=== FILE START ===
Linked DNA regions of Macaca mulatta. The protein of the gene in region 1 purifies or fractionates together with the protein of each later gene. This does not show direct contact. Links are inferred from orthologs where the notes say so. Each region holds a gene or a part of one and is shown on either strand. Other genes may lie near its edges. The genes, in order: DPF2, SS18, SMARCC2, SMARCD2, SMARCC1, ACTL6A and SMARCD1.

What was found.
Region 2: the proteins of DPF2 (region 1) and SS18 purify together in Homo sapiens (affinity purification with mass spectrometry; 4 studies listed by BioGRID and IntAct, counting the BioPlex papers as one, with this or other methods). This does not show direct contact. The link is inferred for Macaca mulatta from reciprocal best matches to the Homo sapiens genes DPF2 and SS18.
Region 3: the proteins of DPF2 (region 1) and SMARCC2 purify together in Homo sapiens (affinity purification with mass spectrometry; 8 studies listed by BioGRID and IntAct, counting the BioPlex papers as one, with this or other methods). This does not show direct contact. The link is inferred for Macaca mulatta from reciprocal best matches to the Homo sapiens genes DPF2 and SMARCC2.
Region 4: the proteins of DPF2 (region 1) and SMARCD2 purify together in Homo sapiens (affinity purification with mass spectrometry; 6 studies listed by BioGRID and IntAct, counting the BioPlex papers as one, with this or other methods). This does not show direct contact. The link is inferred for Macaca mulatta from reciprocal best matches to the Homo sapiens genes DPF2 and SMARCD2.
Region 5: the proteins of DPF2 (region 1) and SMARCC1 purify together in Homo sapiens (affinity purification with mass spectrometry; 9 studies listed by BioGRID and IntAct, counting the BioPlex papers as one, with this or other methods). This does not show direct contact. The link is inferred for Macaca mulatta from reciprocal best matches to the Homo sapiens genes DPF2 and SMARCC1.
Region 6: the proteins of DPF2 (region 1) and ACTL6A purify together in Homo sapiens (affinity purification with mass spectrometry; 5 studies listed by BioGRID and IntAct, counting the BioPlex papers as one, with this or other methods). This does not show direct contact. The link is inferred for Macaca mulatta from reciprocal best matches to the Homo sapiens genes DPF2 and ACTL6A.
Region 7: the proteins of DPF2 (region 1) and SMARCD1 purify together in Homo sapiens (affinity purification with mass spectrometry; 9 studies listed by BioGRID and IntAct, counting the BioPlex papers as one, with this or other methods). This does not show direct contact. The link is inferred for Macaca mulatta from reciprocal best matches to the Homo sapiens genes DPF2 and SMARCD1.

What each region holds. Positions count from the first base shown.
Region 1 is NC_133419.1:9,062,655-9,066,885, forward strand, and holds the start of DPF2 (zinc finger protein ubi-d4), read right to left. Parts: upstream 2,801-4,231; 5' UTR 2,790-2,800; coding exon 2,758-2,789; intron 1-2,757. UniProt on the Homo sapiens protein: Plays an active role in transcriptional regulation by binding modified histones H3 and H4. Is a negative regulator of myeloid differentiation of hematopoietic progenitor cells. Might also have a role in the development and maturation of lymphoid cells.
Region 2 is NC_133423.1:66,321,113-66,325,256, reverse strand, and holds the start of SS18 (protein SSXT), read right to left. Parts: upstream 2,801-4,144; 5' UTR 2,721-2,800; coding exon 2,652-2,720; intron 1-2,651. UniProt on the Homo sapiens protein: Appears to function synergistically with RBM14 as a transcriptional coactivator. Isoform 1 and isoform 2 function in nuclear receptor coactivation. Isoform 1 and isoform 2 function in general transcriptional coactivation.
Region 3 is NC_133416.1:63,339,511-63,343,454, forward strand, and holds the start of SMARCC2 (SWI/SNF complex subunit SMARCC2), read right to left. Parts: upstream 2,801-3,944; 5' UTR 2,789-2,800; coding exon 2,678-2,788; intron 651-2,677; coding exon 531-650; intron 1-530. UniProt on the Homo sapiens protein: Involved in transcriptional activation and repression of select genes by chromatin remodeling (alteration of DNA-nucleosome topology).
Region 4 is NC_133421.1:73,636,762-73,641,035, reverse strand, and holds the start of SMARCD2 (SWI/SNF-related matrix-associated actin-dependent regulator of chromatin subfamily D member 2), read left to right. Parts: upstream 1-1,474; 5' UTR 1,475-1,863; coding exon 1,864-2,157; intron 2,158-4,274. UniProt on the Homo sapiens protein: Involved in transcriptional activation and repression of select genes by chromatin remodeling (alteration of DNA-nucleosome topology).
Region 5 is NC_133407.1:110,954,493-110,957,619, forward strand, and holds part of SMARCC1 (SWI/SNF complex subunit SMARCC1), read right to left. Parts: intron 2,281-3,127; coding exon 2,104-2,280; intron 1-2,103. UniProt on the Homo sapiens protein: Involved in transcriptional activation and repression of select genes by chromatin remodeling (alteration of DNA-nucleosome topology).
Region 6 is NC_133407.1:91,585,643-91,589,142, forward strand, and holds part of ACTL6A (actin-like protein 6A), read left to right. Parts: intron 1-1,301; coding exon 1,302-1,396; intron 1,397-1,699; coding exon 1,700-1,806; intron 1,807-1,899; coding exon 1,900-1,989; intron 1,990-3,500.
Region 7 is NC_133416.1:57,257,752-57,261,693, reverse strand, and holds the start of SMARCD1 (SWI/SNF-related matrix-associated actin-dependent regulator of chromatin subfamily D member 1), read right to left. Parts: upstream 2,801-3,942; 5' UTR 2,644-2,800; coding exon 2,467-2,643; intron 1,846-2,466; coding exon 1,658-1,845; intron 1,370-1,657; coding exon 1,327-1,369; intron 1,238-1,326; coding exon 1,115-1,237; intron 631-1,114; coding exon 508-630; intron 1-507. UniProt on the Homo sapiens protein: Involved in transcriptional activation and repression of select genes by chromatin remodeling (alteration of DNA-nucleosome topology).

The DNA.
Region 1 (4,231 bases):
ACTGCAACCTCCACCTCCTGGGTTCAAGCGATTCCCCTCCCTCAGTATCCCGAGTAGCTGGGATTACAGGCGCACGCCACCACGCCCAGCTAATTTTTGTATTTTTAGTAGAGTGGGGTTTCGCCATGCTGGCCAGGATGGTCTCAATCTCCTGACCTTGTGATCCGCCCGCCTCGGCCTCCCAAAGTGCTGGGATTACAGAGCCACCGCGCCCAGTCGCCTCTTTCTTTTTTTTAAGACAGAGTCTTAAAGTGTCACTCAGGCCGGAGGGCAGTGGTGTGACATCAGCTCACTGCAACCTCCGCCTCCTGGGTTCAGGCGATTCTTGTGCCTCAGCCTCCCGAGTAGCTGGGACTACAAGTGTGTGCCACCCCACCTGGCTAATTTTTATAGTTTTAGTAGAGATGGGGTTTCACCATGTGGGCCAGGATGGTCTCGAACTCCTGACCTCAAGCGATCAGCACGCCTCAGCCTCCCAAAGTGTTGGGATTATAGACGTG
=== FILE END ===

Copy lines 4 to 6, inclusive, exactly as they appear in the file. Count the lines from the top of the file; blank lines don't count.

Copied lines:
Region 3: the proteins of DPF2 (region 1) and SMARCC2 purify together in Homo sapiens (affinity purification with mass spectrometry; 8 studies listed by BioGRID and IntAct, counting the BioPlex papers as one, with this or other methods). This does not show direct contact. The link is inferred for Macaca mulatta from reciprocal best matches to the Homo sapiens genes DPF2 and SMARCC2.
Region 4: the proteins of DPF2 (region 1) and SMARCD2 purify together in Homo sapiens (affinity purification with mass spectrometry; 6 studies listed by BioGRID and IntAct, counting the BioPlex papers as one, with this or other methods). This does not show direct contact. The link is inferred for Macaca mulatta from reciprocal best matches to the Homo sapiens genes DPF2 and SMARCD2.
Region 5: the proteins of DPF2 (region 1) and SMARCC1 purify together in Homo sapiens (affinity purification with mass spectrometry; 9 studies listed by BioGRID and IntAct, counting the BioPlex papers as one, with this or other methods). This does not show direct contact. The link is inferred for Macaca mulatta from reciprocal best matches to the Homo sapiens genes DPF2 and SMARCC1.